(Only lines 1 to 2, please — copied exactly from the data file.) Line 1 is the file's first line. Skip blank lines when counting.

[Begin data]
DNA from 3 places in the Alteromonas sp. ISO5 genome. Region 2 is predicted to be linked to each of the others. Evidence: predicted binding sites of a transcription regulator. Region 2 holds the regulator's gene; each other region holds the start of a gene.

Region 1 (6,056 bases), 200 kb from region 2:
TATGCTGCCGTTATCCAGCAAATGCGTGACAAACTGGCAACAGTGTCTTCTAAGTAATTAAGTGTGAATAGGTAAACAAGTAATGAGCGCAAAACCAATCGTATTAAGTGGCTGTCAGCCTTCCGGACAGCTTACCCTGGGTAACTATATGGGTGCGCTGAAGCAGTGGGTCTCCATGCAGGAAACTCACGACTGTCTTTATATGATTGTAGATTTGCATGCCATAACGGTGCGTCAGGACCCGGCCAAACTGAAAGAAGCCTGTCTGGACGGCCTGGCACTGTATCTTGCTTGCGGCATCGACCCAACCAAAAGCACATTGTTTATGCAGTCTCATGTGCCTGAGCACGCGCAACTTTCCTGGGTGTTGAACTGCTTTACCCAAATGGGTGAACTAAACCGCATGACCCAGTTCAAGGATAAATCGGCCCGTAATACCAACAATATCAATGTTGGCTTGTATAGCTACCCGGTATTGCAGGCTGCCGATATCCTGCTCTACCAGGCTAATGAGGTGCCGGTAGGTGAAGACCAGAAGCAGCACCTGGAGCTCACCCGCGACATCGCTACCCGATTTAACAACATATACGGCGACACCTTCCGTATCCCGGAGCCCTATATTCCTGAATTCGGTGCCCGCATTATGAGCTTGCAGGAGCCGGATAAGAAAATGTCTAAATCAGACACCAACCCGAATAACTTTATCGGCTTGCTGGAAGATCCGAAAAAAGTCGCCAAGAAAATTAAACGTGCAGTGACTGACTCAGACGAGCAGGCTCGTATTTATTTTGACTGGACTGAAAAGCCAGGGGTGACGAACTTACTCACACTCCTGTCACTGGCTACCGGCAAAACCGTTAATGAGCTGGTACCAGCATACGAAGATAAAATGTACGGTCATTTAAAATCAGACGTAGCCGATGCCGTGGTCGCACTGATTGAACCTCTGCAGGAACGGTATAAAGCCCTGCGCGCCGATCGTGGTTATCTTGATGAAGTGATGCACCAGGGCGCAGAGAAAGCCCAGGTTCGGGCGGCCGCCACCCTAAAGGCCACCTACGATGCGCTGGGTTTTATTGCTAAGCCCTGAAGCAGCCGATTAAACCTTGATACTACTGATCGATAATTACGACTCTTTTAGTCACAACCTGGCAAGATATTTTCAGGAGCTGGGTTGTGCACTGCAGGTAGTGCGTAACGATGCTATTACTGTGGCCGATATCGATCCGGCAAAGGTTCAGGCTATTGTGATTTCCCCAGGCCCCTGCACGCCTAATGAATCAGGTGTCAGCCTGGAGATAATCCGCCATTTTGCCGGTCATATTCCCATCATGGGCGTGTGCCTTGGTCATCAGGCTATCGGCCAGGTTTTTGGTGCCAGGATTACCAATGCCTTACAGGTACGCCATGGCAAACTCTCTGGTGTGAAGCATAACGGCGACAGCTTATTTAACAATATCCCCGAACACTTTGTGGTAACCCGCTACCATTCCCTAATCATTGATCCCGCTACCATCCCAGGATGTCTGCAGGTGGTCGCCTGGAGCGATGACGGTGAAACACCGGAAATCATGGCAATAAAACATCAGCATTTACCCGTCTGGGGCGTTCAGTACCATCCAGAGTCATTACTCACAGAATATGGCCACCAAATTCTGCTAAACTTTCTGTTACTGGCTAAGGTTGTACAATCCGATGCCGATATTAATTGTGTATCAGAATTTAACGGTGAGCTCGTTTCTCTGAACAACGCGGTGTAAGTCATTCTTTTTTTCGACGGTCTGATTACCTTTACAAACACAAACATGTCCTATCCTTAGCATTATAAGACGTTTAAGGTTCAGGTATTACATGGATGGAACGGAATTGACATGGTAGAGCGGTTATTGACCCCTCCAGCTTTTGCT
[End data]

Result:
DNA from 3 places in the Alteromonas sp. ISO5 genome. Region 2 is predicted to be linked to each of the others. Evidence: predicted binding sites of a transcription regulator. Region 2 holds the regulator's gene; each other region holds the start of a gene.

Region 1 (6,056 bases), 200 kb from region 2: